Biden, who defeated President Donald Trump by 12,670 votes in Georgia, awaited the state by gaining the support of “rich, college-educated and older voters” in the Atlanta suburbs, according to an analysis by the New York Times. The president-elect also performed as well or better than the 2016 Democratic candidate Hillary Clinton in some areas of the Atlanta subway station with African-American majorities.
Voting rights activist Stacey Abrams, a former state representative in Georgia who ran for governor in 2018, explained in an interview with National Public Radio how the two organizations she founded – New Georgia Project and Fair Fight – helped increase the number of registered voters in the state. Abrams said rights groups had registered 800,000 new voters, 49 percent of whom voted.
“And we’ve been working hard to get them to show up,” Abrams said.
During the 2018 gubernatorial contest that Abrams lost to Brian Kemp, groups including the NAACP (National Association for the Advancement of Colored People) sued Kemp to challenge more than 50,000 voter registration forms. Nearly 70 percent of the forms came from black applicants, according to an Associated Press analysis.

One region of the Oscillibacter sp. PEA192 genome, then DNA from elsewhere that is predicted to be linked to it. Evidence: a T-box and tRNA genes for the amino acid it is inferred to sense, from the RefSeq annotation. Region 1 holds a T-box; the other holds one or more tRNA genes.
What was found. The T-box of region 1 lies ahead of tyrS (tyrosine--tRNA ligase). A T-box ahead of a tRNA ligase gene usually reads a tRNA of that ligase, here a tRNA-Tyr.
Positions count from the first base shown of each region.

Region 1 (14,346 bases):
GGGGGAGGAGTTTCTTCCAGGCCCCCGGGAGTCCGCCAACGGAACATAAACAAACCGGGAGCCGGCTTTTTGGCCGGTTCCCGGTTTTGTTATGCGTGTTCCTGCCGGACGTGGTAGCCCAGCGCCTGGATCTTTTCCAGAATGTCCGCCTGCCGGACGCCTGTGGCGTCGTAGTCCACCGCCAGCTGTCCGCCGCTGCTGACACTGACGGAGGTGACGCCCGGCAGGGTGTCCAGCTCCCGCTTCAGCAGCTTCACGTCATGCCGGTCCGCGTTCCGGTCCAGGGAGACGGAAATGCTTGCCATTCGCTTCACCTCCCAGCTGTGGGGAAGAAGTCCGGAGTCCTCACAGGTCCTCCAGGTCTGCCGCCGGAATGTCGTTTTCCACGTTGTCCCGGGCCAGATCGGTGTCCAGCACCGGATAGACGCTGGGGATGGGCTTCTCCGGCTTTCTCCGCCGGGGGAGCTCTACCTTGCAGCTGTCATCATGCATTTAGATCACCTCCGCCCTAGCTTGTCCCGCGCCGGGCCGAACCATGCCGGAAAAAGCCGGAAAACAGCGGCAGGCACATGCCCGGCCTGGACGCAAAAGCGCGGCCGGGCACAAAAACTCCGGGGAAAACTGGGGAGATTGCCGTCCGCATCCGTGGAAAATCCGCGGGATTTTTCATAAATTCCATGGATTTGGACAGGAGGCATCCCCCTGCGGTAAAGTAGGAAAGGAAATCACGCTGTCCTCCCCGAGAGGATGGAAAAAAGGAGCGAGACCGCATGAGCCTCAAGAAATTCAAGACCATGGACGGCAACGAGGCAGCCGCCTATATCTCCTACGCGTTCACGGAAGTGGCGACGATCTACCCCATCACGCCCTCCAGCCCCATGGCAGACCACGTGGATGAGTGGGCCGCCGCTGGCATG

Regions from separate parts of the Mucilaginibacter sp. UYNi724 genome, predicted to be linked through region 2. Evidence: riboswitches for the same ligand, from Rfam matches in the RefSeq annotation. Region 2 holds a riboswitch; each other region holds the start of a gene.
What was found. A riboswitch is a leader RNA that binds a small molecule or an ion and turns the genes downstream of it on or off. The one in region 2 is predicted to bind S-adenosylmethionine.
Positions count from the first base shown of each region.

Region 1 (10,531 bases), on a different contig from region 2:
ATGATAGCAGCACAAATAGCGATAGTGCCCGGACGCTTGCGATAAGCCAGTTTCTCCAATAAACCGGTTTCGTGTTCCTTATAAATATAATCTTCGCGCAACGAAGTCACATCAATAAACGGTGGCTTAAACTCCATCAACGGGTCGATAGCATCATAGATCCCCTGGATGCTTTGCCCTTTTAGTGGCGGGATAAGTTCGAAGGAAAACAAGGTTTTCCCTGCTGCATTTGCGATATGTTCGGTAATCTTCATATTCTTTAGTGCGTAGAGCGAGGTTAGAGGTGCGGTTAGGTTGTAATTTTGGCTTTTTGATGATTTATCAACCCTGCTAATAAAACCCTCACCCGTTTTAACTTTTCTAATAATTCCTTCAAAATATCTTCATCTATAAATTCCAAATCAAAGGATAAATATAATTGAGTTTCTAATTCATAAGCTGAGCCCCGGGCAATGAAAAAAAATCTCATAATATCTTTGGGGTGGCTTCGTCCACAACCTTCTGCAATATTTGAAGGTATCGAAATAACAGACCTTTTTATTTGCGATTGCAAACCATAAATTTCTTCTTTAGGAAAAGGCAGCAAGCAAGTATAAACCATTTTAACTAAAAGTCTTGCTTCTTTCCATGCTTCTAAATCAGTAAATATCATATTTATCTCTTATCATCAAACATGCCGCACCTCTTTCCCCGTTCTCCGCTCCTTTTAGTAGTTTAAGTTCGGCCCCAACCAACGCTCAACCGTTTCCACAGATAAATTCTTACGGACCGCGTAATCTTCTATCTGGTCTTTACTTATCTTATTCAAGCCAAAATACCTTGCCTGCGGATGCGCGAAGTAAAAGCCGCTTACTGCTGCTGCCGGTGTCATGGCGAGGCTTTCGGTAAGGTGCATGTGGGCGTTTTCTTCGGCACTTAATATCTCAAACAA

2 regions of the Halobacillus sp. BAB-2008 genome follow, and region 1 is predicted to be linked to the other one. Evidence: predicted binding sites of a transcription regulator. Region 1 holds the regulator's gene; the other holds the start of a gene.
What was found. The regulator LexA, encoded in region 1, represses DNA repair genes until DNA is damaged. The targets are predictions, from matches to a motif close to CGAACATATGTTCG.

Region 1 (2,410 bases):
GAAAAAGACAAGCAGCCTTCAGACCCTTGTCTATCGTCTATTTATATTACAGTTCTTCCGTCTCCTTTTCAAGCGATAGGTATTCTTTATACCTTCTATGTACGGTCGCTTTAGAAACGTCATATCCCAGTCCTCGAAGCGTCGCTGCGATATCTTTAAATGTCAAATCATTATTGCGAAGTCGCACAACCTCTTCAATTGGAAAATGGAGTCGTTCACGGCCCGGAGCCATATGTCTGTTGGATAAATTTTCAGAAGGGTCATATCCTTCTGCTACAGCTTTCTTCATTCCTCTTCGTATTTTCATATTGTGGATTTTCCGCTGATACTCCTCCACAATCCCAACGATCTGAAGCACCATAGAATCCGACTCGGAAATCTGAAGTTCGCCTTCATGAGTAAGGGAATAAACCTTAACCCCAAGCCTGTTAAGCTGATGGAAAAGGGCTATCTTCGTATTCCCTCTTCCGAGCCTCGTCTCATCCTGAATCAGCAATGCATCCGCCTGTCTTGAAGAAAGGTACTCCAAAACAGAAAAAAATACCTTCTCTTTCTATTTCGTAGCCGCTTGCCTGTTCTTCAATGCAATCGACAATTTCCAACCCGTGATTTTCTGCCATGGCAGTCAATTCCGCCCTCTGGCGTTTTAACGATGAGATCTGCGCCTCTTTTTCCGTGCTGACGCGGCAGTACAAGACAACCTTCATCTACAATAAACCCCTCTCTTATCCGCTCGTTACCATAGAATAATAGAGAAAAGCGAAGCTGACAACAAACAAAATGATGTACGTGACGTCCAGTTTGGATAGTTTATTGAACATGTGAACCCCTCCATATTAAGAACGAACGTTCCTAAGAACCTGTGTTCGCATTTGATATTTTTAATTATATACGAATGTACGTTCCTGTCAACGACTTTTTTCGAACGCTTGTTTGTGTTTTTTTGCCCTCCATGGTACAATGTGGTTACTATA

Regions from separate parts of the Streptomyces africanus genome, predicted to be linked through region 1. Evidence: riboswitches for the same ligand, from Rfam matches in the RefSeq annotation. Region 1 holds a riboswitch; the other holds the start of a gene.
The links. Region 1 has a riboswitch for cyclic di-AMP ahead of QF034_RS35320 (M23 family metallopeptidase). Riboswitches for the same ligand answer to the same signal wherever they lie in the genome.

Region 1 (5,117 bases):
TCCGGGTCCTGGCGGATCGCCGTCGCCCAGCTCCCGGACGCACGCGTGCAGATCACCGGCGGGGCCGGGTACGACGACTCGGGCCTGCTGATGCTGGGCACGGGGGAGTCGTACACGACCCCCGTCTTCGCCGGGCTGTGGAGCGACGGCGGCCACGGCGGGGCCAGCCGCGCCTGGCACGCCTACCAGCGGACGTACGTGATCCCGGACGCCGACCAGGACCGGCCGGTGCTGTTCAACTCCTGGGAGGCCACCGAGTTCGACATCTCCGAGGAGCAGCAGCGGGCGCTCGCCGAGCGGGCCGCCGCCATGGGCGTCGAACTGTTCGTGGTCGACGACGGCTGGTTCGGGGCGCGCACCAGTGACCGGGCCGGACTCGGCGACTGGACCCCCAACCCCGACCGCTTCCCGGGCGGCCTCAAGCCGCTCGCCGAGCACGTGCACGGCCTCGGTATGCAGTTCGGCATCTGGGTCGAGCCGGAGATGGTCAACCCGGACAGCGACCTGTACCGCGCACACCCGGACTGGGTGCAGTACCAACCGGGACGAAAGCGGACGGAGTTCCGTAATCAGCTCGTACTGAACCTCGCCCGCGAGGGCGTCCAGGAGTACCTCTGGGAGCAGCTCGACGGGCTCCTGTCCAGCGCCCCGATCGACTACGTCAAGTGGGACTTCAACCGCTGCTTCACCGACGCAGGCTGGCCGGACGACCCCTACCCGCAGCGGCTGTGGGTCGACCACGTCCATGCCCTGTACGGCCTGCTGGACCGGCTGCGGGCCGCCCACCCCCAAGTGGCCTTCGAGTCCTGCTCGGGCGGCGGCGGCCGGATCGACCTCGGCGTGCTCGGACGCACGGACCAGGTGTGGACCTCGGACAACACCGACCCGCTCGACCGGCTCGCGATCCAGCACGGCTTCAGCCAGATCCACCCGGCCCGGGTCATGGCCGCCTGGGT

About 1 million African Americans had already voted in Georgia by the end of the Friday before election day, an increase from 712,000 at the same time in 2016, according to the democratic analysis company TargetSmart.
Speaking shortly after the media called the state Biden on November 13, the head of Georgia’s Democrats was determined.
“This proves what we have been saying all along … that we have the voters here to turn the state blue,” said Nikema Williams, president of Georgia’s Democratic Party, in comments to the LA Times. “It’s about making sure we have the resources and candidates who are willing to work to get the vote out.”